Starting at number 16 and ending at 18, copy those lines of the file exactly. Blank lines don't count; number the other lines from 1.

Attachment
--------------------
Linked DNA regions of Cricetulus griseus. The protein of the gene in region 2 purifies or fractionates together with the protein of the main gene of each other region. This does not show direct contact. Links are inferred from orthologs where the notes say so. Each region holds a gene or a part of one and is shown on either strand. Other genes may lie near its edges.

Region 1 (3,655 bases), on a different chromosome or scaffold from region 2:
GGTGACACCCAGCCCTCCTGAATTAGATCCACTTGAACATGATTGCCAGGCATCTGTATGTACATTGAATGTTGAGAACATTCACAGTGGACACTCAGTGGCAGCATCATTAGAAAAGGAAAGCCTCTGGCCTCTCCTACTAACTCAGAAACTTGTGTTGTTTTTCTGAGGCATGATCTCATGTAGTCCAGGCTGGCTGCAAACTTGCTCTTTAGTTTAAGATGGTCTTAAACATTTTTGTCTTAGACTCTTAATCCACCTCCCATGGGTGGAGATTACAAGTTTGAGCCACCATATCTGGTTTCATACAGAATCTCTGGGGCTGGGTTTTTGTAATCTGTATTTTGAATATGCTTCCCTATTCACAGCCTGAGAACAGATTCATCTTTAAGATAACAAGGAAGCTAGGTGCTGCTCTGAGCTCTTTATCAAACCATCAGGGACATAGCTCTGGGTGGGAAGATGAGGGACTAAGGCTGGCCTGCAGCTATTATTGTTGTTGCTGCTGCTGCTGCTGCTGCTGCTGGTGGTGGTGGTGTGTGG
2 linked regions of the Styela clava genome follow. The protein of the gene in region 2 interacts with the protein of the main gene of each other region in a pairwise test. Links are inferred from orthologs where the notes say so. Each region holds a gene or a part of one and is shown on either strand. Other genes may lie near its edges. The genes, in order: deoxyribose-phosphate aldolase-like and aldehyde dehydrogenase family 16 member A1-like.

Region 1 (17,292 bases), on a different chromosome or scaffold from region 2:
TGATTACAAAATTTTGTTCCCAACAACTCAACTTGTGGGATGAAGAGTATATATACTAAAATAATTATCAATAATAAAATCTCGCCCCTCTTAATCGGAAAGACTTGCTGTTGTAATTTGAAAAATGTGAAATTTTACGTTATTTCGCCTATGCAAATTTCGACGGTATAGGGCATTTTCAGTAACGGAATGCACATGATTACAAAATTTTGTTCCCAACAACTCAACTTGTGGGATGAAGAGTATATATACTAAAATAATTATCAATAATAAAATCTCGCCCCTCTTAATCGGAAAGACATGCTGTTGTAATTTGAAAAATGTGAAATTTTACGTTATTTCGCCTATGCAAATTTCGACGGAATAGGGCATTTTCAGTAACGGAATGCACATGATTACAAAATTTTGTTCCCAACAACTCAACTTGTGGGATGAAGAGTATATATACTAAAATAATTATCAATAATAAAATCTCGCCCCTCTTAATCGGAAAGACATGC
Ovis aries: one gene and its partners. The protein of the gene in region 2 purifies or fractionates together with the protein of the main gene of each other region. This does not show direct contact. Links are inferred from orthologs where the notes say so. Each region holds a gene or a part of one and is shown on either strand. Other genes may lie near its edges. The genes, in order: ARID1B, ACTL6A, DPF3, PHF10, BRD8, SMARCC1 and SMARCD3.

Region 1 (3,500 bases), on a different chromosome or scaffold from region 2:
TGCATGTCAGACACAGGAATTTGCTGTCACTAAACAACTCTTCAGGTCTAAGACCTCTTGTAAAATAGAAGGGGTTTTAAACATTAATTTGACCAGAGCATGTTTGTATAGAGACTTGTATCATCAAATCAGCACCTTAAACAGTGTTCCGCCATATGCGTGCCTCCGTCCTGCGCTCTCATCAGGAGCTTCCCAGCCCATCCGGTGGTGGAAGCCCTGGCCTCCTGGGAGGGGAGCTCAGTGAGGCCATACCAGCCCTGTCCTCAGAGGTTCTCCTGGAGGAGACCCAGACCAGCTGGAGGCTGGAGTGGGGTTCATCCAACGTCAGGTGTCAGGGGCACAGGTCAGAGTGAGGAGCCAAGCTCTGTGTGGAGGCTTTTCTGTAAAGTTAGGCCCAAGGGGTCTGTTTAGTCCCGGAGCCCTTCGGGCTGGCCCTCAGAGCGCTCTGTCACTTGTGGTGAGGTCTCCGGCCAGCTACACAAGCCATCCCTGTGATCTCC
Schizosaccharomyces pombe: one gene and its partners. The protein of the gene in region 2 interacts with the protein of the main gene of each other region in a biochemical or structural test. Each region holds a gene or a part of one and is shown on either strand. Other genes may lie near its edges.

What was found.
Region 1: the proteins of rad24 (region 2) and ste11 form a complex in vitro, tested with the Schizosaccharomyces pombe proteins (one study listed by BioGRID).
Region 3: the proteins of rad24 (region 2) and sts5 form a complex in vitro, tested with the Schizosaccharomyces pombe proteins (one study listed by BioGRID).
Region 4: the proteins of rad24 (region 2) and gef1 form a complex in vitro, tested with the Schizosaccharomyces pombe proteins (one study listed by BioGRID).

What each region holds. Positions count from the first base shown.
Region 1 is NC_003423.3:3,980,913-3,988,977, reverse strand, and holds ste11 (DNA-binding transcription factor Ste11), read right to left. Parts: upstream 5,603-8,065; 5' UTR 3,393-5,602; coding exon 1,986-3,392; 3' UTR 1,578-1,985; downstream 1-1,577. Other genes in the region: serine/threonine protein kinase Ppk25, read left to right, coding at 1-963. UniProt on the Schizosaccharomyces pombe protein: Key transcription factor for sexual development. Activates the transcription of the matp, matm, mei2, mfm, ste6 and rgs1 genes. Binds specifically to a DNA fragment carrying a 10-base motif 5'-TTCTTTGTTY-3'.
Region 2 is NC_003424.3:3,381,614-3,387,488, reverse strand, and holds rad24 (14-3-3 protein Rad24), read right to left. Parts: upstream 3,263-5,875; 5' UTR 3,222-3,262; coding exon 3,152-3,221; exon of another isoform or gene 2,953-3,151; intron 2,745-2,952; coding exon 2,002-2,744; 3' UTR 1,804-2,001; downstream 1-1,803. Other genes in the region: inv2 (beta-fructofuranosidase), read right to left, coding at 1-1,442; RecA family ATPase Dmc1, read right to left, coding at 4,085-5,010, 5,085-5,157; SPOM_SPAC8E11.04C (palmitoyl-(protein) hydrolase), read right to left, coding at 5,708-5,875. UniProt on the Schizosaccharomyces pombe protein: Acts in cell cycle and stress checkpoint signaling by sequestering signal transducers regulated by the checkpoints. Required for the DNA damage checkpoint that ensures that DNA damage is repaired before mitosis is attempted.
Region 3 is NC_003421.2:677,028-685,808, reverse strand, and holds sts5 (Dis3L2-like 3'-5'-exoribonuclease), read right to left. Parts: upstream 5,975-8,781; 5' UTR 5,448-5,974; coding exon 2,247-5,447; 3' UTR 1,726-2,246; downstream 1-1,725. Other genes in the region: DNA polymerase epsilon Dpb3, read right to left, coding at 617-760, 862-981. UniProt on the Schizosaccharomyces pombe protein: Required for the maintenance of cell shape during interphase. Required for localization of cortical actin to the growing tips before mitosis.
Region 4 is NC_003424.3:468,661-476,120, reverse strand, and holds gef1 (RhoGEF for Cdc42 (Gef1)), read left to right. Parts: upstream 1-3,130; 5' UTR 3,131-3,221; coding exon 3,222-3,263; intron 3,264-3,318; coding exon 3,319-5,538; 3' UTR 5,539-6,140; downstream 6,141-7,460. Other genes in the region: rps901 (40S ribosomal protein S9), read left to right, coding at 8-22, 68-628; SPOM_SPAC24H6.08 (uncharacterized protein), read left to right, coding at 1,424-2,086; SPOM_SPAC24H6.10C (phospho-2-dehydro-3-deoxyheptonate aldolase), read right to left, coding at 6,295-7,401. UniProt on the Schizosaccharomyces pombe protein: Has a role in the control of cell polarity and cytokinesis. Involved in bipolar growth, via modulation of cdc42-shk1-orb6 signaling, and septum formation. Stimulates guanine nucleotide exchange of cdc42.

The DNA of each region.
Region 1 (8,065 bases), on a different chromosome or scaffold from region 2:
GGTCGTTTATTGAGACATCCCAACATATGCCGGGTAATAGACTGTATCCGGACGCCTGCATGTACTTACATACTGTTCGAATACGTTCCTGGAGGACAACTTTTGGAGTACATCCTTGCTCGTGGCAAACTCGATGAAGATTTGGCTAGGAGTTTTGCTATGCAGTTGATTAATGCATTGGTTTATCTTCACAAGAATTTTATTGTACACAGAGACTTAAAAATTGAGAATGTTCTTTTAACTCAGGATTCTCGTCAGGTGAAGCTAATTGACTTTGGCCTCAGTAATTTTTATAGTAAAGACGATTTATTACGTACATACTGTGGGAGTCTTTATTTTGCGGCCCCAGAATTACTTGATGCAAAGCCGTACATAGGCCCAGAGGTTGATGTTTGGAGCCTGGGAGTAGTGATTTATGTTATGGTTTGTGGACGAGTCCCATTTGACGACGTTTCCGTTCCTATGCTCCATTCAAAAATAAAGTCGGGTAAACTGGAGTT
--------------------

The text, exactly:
Region 1 is NC_003423.3:3,980,913-3,988,977, reverse strand, and holds ste11 (DNA-binding transcription factor Ste11), read right to left. Parts: upstream 5,603-8,065; 5' UTR 3,393-5,602; coding exon 1,986-3,392; 3' UTR 1,578-1,985; downstream 1-1,577. Other genes in the region: serine/threonine protein kinase Ppk25, read left to right, coding at 1-963. UniProt on the Schizosaccharomyces pombe protein: Key transcription factor for sexual development. Activates the transcription of the matp, matm, mei2, mfm, ste6 and rgs1 genes. Binds specifically to a DNA fragment carrying a 10-base motif 5'-TTCTTTGTTY-3'.
Region 2 is NC_003424.3:3,381,614-3,387,488, reverse strand, and holds rad24 (14-3-3 protein Rad24), read right to left. Parts: upstream 3,263-5,875; 5' UTR 3,222-3,262; coding exon 3,152-3,221; exon of another isoform or gene 2,953-3,151; intron 2,745-2,952; coding exon 2,002-2,744; 3' UTR 1,804-2,001; downstream 1-1,803. Other genes in the region: inv2 (beta-fructofuranosidase), read right to left, coding at 1-1,442; RecA family ATPase Dmc1, read right to left, coding at 4,085-5,010, 5,085-5,157; SPOM_SPAC8E11.04C (palmitoyl-(protein) hydrolase), read right to left, coding at 5,708-5,875. UniProt on the Schizosaccharomyces pombe protein: Acts in cell cycle and stress checkpoint signaling by sequestering signal transducers regulated by the checkpoints. Required for the DNA damage checkpoint that ensures that DNA damage is repaired before mitosis is attempted.
Region 3 is NC_003421.2:677,028-685,808, reverse strand, and holds sts5 (Dis3L2-like 3'-5'-exoribonuclease), read right to left. Parts: upstream 5,975-8,781; 5' UTR 5,448-5,974; coding exon 2,247-5,447; 3' UTR 1,726-2,246; downstream 1-1,725. Other genes in the region: DNA polymerase epsilon Dpb3, read right to left, coding at 617-760, 862-981. UniProt on the Schizosaccharomyces pombe protein: Required for the maintenance of cell shape during interphase. Required for localization of cortical actin to the growing tips before mitosis.